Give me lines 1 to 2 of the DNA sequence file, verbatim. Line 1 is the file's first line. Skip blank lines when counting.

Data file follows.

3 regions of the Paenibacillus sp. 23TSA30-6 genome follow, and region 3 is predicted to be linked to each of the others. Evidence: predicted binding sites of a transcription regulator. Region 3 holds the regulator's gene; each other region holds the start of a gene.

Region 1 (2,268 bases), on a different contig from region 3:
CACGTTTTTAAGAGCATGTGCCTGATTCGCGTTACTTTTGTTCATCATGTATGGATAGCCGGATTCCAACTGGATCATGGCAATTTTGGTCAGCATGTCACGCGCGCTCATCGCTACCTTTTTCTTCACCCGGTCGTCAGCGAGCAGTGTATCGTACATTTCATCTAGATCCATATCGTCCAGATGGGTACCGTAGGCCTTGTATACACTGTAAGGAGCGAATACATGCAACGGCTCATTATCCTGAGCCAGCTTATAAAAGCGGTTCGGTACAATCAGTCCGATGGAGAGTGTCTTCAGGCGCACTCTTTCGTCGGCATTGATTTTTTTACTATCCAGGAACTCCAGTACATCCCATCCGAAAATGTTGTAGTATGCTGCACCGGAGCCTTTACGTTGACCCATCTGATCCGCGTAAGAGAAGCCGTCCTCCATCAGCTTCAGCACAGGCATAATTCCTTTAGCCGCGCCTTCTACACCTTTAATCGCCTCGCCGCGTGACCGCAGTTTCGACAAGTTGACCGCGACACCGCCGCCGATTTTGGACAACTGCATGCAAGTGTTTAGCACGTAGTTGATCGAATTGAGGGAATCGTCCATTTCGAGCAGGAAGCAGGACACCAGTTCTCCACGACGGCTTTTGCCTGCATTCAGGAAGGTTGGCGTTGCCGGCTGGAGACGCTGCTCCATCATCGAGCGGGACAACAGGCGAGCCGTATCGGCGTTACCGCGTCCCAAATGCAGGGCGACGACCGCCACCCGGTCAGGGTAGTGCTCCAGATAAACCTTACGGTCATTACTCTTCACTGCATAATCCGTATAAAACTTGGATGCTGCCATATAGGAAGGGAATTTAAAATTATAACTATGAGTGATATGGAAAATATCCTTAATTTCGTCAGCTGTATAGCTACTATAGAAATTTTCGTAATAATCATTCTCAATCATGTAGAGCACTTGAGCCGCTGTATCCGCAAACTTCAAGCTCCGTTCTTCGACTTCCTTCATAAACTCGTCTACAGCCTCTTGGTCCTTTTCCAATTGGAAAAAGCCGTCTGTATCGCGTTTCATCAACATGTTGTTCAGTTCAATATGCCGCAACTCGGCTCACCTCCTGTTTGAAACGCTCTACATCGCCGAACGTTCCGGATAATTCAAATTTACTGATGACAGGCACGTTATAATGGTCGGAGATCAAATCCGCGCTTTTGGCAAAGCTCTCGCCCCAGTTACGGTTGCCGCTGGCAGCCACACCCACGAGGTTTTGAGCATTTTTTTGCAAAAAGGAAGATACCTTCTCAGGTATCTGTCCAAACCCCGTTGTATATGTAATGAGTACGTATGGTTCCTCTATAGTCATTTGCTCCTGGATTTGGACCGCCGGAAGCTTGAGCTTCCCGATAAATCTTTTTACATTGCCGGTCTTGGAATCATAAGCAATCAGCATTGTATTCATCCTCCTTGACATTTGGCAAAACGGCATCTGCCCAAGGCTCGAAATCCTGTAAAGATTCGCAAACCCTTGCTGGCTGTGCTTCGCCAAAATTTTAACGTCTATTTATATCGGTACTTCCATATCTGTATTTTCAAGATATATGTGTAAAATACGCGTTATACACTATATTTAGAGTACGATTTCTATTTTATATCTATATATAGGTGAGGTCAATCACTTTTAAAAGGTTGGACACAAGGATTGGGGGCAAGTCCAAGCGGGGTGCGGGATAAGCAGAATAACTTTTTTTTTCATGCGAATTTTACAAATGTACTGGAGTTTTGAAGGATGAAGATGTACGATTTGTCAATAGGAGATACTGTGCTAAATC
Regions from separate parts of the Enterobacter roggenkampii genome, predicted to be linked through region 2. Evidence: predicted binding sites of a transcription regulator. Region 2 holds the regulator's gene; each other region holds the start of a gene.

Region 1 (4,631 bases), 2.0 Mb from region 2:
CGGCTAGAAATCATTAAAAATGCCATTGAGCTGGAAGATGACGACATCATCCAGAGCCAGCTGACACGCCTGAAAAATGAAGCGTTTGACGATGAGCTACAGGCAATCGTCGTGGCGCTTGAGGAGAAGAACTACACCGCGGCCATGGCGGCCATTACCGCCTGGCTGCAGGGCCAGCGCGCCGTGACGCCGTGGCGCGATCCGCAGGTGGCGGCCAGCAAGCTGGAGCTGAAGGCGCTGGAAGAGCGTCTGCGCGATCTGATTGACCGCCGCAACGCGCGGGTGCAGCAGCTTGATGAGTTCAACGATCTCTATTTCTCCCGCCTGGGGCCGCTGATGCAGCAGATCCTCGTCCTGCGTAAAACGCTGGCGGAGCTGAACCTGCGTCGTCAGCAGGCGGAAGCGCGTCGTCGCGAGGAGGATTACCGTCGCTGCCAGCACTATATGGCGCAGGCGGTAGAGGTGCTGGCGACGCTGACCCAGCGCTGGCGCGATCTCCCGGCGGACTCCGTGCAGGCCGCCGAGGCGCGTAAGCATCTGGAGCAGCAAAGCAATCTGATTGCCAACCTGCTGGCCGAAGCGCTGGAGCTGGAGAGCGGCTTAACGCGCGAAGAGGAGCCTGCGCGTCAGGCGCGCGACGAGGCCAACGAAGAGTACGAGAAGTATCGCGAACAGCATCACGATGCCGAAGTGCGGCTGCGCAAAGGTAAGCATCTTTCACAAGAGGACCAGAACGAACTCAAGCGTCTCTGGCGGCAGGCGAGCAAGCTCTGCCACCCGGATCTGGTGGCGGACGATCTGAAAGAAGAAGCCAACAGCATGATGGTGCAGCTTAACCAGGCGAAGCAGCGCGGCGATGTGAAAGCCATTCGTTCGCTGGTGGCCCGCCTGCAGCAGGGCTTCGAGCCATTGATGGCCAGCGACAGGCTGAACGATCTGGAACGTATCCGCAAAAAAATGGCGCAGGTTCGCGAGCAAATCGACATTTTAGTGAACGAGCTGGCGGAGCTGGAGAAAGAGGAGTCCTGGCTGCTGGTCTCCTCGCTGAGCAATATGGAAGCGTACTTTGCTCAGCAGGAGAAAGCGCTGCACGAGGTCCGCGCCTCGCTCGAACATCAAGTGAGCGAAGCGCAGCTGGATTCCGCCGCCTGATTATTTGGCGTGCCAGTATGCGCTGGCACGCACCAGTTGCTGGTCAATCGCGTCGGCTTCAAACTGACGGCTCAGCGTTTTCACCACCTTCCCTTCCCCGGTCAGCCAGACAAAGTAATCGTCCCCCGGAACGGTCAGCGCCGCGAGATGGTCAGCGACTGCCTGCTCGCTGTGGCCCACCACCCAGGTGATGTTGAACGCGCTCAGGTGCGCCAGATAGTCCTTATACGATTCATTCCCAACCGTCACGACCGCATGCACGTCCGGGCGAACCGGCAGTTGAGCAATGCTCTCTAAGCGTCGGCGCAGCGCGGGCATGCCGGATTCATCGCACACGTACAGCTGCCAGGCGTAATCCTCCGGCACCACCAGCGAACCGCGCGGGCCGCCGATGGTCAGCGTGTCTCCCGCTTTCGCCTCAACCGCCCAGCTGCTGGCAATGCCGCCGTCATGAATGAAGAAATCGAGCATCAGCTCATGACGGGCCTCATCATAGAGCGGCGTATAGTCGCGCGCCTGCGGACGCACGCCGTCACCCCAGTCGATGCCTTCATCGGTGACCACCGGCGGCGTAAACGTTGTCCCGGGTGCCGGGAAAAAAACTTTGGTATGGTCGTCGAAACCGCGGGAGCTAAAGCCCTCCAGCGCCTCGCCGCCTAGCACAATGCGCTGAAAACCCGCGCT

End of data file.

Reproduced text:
3 regions of the Paenibacillus sp. 23TSA30-6 genome follow, and region 3 is predicted to be linked to each of the others. Evidence: predicted binding sites of a transcription regulator. Region 3 holds the regulator's gene; each other region holds the start of a gene.

Region 1 (2,268 bases), on a different contig from region 3: